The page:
Monday, January 17, 2011

Photo: The Glen Road Bridge in 1885-95ish

I suppose at some point I'll write up a short history of Rosedale, but for now I give you this photo from that neighbourhood's Wikipedia page. (Don't get too exited; those dudes aren't ghosts, they just moved during a long exposure.) That's the Glen Road Bridge, an earlier incarnation of the one that's still there today. These days it's a footbridge, stretching from the gorgeous old money mansions of Rosedale across the tree-lined valley below—over Rosedale Valley Drive—before linking up with a dirty concrete tunnel. The graffiti-lined tunnel passes under the roar of Bloor Street, by the dingy back entrance to Sherbourne Station, and into St. James Town, one of the most densely populated neighbourhoods in Canada and one of the poorest in the city, where abandoned Victorian homes, built just before this photo was taken, have been left to decay on South Glen Road, in what the Heritage Toronto website calls, during one of their more melodramatic moments, "a pit of despair".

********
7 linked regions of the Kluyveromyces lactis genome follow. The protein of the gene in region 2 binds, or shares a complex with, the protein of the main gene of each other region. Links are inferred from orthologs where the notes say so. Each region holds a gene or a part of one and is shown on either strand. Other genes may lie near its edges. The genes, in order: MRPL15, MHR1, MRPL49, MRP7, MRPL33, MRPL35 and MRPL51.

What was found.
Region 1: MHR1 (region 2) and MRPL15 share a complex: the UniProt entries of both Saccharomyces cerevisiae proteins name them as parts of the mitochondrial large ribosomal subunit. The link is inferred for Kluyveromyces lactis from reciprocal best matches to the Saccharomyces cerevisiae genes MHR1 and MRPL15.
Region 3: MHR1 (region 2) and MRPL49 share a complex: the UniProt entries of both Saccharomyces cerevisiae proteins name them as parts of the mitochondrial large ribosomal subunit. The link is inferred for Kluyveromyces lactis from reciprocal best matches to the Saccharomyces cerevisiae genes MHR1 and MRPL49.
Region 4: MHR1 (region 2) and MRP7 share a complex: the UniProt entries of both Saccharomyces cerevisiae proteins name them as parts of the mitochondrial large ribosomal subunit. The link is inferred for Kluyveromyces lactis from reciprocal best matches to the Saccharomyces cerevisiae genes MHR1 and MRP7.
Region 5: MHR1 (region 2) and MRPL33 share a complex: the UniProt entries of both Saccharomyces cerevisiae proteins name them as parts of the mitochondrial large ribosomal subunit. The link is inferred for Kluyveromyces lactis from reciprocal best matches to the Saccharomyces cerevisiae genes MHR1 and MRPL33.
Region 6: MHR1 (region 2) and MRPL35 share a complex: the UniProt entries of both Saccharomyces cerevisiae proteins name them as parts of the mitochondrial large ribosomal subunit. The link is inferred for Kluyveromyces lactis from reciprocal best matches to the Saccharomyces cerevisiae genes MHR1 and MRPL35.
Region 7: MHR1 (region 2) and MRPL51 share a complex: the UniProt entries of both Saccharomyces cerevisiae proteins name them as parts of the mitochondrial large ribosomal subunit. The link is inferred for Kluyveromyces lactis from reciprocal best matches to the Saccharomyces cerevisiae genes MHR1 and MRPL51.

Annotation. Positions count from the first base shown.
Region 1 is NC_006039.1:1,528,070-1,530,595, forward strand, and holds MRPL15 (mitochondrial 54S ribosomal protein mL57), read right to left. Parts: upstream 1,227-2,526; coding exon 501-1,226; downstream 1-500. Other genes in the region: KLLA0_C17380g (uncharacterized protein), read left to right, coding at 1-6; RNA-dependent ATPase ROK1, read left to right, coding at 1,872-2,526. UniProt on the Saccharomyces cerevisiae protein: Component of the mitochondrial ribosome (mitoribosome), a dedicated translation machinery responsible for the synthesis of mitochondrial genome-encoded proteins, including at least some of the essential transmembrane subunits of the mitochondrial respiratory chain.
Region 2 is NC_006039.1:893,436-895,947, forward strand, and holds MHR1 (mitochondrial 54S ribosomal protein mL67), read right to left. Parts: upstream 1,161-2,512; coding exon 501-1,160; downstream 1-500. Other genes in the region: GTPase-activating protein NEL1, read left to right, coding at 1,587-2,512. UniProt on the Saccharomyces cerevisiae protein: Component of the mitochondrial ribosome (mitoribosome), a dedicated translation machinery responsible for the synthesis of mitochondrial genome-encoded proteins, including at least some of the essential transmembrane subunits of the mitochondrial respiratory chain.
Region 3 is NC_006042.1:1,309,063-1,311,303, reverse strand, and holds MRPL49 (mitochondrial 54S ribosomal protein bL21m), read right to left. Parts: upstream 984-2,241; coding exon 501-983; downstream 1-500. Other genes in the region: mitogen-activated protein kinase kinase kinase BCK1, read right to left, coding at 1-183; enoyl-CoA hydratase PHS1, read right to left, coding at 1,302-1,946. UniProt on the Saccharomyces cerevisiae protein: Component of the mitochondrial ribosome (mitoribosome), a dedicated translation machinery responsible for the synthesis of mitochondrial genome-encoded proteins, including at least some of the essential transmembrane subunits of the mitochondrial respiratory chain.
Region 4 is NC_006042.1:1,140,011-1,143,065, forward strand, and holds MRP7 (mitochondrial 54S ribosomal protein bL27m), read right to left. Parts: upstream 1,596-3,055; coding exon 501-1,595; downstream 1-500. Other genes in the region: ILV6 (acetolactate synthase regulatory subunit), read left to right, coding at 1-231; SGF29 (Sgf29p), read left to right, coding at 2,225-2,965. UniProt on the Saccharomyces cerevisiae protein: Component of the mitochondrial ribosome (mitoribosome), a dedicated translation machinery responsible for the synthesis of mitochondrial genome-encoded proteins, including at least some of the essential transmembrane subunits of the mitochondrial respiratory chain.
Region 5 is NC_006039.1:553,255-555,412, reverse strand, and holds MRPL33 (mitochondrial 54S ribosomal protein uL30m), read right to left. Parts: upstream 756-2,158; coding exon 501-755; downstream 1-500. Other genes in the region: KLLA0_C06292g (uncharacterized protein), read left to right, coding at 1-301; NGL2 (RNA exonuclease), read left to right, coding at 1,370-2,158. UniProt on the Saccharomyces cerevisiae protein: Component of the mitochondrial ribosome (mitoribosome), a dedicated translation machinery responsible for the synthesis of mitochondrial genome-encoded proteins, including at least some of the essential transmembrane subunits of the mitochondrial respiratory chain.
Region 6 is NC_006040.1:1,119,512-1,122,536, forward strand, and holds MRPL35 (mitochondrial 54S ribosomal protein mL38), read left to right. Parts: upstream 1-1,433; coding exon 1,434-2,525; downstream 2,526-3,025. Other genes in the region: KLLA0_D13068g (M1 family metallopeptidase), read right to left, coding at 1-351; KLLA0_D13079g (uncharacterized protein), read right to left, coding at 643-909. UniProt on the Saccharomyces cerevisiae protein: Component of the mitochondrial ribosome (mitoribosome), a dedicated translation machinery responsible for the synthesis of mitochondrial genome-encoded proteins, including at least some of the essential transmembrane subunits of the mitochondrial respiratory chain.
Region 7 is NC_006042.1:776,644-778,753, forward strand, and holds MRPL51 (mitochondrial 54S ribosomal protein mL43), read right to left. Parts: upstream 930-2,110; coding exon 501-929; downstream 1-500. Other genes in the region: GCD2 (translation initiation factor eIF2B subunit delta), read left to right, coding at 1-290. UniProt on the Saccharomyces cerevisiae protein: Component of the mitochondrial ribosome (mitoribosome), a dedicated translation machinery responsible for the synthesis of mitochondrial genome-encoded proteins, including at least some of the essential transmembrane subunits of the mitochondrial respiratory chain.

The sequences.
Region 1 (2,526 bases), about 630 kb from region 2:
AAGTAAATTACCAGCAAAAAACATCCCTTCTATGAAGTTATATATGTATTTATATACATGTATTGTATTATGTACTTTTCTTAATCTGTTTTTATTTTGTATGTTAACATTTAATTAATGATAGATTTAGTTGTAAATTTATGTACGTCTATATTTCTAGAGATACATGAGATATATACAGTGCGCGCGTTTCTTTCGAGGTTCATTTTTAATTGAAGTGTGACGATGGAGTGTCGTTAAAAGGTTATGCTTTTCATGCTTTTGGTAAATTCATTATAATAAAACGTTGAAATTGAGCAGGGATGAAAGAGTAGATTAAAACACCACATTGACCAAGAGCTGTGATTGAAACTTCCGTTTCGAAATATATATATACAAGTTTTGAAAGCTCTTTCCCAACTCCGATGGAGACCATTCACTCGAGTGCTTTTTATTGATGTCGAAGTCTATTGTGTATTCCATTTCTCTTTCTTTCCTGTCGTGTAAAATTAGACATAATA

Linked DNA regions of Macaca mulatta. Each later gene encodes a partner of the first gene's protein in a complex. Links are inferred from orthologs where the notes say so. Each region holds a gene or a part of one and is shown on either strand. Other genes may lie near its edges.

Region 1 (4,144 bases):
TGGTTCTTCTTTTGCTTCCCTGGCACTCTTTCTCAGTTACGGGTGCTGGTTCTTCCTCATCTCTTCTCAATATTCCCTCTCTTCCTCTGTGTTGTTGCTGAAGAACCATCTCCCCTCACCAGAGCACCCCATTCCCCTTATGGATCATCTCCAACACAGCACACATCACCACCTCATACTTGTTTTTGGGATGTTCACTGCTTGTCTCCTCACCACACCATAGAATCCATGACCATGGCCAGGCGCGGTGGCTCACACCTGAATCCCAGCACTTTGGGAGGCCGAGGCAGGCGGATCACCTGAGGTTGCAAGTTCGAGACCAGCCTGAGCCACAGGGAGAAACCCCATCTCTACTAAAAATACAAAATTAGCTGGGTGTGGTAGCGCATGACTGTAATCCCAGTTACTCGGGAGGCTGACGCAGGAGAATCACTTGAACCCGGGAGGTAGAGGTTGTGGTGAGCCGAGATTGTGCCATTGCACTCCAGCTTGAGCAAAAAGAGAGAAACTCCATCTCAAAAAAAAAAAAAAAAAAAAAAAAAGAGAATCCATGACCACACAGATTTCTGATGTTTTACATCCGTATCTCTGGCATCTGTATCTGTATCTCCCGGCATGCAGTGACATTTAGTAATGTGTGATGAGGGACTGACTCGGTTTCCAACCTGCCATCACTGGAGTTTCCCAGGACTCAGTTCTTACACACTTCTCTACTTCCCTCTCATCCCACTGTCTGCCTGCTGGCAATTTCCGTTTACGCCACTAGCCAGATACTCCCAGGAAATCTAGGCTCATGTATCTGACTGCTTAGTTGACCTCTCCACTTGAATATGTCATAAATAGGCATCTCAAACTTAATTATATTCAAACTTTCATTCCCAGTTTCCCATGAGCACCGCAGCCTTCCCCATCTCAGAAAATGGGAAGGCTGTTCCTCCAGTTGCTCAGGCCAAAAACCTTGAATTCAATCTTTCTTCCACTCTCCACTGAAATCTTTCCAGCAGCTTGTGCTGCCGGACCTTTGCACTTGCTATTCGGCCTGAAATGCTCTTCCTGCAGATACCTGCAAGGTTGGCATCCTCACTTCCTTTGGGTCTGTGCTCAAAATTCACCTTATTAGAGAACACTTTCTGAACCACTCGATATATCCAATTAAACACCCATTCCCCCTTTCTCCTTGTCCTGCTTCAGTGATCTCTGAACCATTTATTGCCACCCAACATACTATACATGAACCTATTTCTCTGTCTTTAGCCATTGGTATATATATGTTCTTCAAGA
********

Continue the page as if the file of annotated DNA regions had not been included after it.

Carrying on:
Today, there's also an historical plaque on the north end of the bridge. (That would be the non-despairing end.) It has to be one of the most sweetly heartbreaking historical plaques in the city, about the author Morley Callaghan. He used to be friends with Hemingway back when they both lived here and then were sent to Paris as correspondents for the Star. (I wrote about their famous boxing match in my first full post.) Well, a while after his days hanging out on the Left Bank with the Lost Generation, Callaghan moved back to Toronto with his wife and eventually settled down in Rosedale, on Dale Avenue, not far from the bridge. The last line of the plaque: "Neighbours often saw and talked to him as he crossed this bridge with his wife and dog, Nikki, then with his dog, then alone until he died in 1990."


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